In essence, wolves are like masks and vaccines for the spread of Covid. They will not eliminate CWD, but they could help control its spread. Like vaccines, the goal is not to eradicate Covid but to reduce its incidence to the point where few deer, elk or other wildlife are infected. Wolves may be the “vaccine” needed to limit cervid encephalopathy.

Unsurprisingly, Wyoming is also a state whose human population largely rejects wearing masks, and many are opposed to vaccines. As a result, Wyoming is dead last in the percentage of its population that has been vaccinated against Covid. Only 47% of Wyoming residents are vaccinated compared to Vermont, where 77% have been vaccinated.

Despite good evidence that wolves could help protect Wyoming’s game populations, there is resistance to science and suspicion of government authority.

Elk carcass killed by wolves. CWD can drastically reduce both prey and therefore animals, including scavengers that relied on the slaughter of wolves. Photo George Würthner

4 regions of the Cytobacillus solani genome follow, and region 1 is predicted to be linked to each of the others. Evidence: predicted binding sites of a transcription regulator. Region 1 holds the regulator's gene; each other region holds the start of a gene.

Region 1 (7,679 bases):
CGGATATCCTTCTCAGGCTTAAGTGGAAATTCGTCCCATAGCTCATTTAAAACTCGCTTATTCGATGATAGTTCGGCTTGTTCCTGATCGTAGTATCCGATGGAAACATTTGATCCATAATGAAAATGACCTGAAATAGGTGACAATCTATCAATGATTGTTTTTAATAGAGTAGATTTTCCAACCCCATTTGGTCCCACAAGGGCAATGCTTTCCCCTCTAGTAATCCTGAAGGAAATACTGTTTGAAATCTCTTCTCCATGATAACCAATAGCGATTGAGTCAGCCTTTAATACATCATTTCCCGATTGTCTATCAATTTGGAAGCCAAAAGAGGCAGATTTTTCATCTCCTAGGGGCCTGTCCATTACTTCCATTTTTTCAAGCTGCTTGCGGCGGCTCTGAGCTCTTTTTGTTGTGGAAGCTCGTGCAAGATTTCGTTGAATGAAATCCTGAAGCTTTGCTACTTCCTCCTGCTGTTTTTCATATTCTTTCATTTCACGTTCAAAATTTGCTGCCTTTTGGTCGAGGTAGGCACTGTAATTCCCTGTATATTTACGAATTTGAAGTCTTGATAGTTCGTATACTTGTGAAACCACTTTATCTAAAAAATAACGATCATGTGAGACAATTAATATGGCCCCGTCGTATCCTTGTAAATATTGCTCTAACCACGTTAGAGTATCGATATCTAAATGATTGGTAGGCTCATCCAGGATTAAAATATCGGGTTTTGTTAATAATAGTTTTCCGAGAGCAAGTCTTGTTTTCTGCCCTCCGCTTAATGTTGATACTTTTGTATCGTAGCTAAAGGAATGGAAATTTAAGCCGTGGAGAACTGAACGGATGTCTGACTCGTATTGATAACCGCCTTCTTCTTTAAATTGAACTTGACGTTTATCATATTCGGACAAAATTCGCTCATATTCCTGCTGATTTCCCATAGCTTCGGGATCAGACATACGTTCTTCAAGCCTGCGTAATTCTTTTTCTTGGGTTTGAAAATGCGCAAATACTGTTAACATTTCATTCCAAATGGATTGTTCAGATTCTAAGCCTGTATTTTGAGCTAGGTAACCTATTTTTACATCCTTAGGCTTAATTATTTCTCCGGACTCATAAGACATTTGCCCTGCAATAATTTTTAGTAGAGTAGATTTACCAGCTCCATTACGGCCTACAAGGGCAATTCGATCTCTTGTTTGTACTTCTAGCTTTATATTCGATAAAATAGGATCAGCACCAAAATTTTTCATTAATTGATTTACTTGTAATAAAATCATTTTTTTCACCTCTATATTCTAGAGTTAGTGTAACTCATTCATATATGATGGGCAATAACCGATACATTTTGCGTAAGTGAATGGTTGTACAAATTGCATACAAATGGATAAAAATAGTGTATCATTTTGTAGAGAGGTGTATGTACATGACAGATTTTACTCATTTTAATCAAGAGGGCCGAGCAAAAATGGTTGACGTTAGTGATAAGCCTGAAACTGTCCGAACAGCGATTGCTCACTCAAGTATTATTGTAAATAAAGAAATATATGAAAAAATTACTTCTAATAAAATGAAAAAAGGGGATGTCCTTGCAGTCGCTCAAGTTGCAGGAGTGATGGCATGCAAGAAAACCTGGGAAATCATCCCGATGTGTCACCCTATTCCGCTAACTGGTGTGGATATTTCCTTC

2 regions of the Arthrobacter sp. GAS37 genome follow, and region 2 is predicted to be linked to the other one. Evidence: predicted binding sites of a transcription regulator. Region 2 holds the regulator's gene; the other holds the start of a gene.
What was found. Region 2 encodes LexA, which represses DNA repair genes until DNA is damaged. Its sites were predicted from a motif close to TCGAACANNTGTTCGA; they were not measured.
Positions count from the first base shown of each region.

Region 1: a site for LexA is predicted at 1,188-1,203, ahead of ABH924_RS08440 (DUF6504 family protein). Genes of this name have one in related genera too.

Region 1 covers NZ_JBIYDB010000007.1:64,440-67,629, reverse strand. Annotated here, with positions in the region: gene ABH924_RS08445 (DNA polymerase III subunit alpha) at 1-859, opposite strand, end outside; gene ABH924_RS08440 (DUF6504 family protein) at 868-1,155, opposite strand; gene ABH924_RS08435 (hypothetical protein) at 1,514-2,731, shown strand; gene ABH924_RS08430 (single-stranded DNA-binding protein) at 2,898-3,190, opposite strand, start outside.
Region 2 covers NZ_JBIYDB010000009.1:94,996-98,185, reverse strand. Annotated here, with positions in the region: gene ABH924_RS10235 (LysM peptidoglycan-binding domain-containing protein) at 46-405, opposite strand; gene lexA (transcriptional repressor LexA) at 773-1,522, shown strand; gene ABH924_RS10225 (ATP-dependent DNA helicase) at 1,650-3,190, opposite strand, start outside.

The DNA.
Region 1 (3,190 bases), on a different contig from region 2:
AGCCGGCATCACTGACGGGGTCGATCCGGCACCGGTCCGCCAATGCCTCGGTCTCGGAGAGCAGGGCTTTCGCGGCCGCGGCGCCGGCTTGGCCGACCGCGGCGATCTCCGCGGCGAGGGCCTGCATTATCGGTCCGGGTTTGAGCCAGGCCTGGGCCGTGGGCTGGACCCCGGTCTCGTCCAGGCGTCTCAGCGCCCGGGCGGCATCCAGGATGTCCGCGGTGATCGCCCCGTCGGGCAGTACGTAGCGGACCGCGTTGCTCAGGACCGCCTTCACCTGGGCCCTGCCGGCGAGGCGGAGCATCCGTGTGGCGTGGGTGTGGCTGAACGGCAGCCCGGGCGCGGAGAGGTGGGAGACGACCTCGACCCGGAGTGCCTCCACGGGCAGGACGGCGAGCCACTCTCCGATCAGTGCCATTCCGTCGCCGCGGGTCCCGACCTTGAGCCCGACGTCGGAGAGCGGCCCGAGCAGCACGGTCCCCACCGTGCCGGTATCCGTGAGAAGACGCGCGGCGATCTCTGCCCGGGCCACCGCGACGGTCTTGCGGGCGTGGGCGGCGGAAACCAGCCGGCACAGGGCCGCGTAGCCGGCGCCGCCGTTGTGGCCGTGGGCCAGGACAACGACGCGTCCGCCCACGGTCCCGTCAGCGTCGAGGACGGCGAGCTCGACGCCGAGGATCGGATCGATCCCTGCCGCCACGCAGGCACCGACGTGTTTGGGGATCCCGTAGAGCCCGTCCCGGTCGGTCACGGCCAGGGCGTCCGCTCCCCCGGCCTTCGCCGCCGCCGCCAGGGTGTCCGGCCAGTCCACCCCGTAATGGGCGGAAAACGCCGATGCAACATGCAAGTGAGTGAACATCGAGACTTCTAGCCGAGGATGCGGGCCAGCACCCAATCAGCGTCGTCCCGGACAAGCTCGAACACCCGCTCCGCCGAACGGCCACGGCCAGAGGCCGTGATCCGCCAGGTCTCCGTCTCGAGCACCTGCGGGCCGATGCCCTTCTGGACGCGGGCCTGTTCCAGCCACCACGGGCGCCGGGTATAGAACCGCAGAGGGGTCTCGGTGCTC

The long-term implications of CWD on the evolutionary trajectory of herd populations and age structure are still unknown. For example, in uninfected populations, the older and more mature males perform the majority of reproduction, and often older females hold the “cultural” knowledge of migration routes, calving grounds and breeding grounds. wintering areas. However, in CWD herds with a high incidence of infection, there are few “old” individuals.

The implications of CWD-induced deer and elk population declines for other wildlife, including predators like wolves, cougars and bears, much less scavengers also need to be considered. If there was a significant reduction in the elk and deer herds, the ability to support these animals would be threatened.

Colorado has had the longest documented evidence of CWD infections, and some herds have an infection rate over 20%. But, so far, this has not led to the total collapse of Colorado ungulate populations.

Rather than culling wolves, states should promote wolves as a natural and effective agent that can reduce the incidence of CWD in ungulate populations. Photo George Würthner

Nonetheless, promoting wolves instead of slaughtering them might be the best antidote to the spread of CWD. But like vaccines and wearing masks, misinformation and prejudice can ultimately lead to lost hunting opportunities as well as declining wildlife populations.